Asset-Based Lending: Apache Railway

Description of Railway

The Apache Railway is a short line railroad located in eastern Arizona, approximately 60 miles from the Arizona-New Mexico state line. The rail line was constructed in the early 1900’s to serve several forest products facilities (saw mills, paper, lumber, etc.) within and along the Apache-Sitgreaves National Forest. The line used to go as far south as McNary, AZ on the Fort Apache Indian Reservation. However, as the forest products industry declined over the past 50 years, much of that part of the line has since been abandoned, and the line now only extends as far south as Snowflake, AZ. The Apache Railway operates a 39.5 mile railroad between Holbrook, AZ and the former paper mill near Snowflake, AZ, as well as a 5.4 mile branch to Snowflake, AZ. In addition, there are 10.47 miles of rail in side tracks and yards as well as several miles of inventoried 131 pound rail.

The Borrower

In 2008, Catalyst Paper acquired a paper mill as well as the railroad located about 10 miles west of the town of Snowflake. The paper mill closed its doors in early 2012. In early 2013 Snowflake Community Foundation (“SCF”), an Arizona corporation, purchased the Apache Railway Company from the previous owner Catalyst Paper in a stock transaction.

The Solution

In order to fund the purchase price, SCF received $6.8 million ABL financing, secured by the railway, from Rabin and a group of lending partners pursuant to which SCF issued promissory notes to the partners. Rabin and the other lending partners worked closely with SCF to provide a complete financing solution, which allowed the borrower to execute its turnaround plan.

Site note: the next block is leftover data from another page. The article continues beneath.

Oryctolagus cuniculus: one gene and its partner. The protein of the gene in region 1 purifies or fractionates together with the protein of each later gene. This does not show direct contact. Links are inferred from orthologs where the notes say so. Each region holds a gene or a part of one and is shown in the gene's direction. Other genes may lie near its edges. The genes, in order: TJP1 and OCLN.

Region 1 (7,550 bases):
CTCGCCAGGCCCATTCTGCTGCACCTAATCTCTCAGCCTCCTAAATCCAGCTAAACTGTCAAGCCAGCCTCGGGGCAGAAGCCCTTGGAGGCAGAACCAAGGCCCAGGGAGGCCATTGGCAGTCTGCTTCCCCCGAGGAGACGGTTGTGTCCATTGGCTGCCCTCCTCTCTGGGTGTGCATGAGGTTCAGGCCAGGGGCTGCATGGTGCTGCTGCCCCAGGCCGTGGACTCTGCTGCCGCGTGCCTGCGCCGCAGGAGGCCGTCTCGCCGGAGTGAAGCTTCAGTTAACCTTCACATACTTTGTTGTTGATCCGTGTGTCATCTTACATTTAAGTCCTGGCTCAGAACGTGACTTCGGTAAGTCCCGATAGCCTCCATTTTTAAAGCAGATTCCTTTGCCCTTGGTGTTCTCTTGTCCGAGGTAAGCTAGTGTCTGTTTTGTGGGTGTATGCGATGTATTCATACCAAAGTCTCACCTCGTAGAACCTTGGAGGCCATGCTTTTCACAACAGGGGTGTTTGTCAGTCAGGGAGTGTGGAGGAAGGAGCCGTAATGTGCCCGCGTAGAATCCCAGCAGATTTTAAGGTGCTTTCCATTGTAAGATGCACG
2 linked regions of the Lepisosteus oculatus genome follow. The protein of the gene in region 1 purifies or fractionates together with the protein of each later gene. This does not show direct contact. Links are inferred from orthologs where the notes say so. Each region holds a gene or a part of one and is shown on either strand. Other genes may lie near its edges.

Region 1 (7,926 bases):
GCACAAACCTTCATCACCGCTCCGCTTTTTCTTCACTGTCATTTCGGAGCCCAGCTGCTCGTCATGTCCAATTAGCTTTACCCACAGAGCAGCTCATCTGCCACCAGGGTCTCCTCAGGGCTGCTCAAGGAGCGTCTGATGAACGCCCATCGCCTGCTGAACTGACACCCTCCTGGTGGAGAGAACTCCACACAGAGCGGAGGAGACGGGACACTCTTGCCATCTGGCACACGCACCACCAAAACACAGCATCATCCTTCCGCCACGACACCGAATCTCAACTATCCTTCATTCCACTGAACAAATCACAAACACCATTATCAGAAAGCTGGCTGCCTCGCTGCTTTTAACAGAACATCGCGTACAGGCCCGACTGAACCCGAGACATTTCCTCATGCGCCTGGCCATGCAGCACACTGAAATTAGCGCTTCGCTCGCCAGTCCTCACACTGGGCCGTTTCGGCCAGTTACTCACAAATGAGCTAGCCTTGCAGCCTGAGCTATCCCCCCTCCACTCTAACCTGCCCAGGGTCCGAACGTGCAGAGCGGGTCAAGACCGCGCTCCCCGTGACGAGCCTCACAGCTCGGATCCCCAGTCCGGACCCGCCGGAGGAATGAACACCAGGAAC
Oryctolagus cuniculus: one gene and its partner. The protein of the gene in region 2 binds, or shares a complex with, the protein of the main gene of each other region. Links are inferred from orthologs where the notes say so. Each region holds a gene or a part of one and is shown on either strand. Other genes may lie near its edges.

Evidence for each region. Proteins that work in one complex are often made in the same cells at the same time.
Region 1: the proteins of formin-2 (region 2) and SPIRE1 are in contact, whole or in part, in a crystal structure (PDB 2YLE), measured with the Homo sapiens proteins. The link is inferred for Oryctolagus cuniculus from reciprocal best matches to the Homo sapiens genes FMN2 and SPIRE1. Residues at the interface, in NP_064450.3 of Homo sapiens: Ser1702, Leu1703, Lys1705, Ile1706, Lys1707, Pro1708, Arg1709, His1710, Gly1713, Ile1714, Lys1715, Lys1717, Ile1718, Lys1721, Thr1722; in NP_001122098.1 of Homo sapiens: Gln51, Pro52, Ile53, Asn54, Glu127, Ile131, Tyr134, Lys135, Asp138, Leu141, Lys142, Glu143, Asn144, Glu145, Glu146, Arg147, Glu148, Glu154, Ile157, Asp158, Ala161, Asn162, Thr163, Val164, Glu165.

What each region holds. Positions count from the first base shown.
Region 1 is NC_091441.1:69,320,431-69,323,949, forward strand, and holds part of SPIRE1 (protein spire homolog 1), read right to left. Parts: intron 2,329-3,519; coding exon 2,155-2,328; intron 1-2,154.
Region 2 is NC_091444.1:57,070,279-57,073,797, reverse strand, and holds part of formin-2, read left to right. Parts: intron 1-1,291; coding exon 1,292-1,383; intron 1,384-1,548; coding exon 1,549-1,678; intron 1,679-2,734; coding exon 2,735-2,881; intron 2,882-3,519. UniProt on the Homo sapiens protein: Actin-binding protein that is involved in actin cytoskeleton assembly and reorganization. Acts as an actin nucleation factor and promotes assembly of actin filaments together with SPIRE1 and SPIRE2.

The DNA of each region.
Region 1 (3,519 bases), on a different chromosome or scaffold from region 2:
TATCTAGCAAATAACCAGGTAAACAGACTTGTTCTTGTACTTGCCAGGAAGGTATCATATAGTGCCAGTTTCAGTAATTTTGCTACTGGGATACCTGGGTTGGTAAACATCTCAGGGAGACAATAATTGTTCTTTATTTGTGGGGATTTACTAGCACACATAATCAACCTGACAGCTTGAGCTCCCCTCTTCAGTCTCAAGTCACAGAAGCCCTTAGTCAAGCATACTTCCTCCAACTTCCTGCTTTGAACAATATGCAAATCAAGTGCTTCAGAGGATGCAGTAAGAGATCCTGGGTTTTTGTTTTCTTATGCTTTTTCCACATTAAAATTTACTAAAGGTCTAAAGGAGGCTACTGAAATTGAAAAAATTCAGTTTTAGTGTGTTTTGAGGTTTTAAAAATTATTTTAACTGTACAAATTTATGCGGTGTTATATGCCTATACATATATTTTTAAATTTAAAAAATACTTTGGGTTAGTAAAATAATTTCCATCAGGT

In order to repay the loan made available to it, SCF applied for a $7MM Railroad Rehabilitation & Improvement Financing (RRIF) loan from the Federal Railroad Administration (“FRA Financing”). Rabin and the other lenders have assisted SCF in obtaining the financing by working creatively with SCF, such as deferring any payable interest payments and providing several extensions to the term of the notes. The flexibility of the facility provided by Rabin and its lending partners, as well as the will to assist SCF and the town of Snowflake maintain and operate the railway, allowed SCF to successfully secure a $7 million note from the FRA to repay the promissory notes to Rabin and its partners.

During this process the SCF reduced its operating loss and showed continued improvement until reaching profitability. With the SCF’s continued success and increased profitability, SCF is now well on its way to operate from internal cash flows and meet its payment obligations to the FRA.

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